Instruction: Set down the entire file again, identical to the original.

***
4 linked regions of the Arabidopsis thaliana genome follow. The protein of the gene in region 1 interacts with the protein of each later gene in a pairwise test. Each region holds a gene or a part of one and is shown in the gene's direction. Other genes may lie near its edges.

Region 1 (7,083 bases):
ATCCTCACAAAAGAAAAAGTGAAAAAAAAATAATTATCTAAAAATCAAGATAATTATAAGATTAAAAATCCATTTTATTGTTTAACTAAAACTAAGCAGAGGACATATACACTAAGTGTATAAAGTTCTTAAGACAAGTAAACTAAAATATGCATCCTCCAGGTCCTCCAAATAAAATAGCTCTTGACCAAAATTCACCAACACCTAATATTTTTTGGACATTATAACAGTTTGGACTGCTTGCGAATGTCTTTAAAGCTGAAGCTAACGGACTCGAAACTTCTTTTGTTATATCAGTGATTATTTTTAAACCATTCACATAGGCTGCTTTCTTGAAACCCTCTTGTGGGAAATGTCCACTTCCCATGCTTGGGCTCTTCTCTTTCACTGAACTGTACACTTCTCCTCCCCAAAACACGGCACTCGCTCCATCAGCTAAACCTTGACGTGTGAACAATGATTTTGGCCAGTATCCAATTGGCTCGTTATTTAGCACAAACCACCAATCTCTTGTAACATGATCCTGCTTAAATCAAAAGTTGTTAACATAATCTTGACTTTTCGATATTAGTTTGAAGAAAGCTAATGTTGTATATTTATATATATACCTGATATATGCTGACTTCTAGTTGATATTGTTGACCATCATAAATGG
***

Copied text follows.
4 linked regions of the Arabidopsis thaliana genome follow. The protein of the gene in region 1 interacts with the protein of each later gene in a pairwise test. Each region holds a gene or a part of one and is shown in the gene's direction. Other genes may lie near its edges.

Region 1 (7,083 bases):
ATCCTCACAAAAGAAAAAGTGAAAAAAAAATAATTATCTAAAAATCAAGATAATTATAAGATTAAAAATCCATTTTATTGTTTAACTAAAACTAAGCAGAGGACATATACACTAAGTGTATAAAGTTCTTAAGACAAGTAAACTAAAATATGCATCCTCCAGGTCCTCCAAATAAAATAGCTCTTGACCAAAATTCACCAACACCTAATATTTTTTGGACATTATAACAGTTTGGACTGCTTGCGAATGTCTTTAAAGCTGAAGCTAACGGACTCGAAACTTCTTTTGTTATATCAGTGATTATTTTTAAACCATTCACATAGGCTGCTTTCTTGAAACCCTCTTGTGGGAAATGTCCACTTCCCATGCTTGGGCTCTTCTCTTTCACTGAACTGTACACTTCTCCTCCCCAAAACACGGCACTCGCTCCATCAGCTAAACCTTGACGTGTGAACAATGATTTTGGCCAGTATCCAATTGGCTCGTTATTTAGCACAAACCACCAATCTCTTGTAACATGATCCTGCTTAAATCAAAAGTTGTTAACATAATCTTGACTTTTCGATATTAGTTTGAAGAAAGCTAATGTTGTATATTTATATATATACCTGATATATGCTGACTTCTAGTTGATATTGTTGACCATCATAAATGG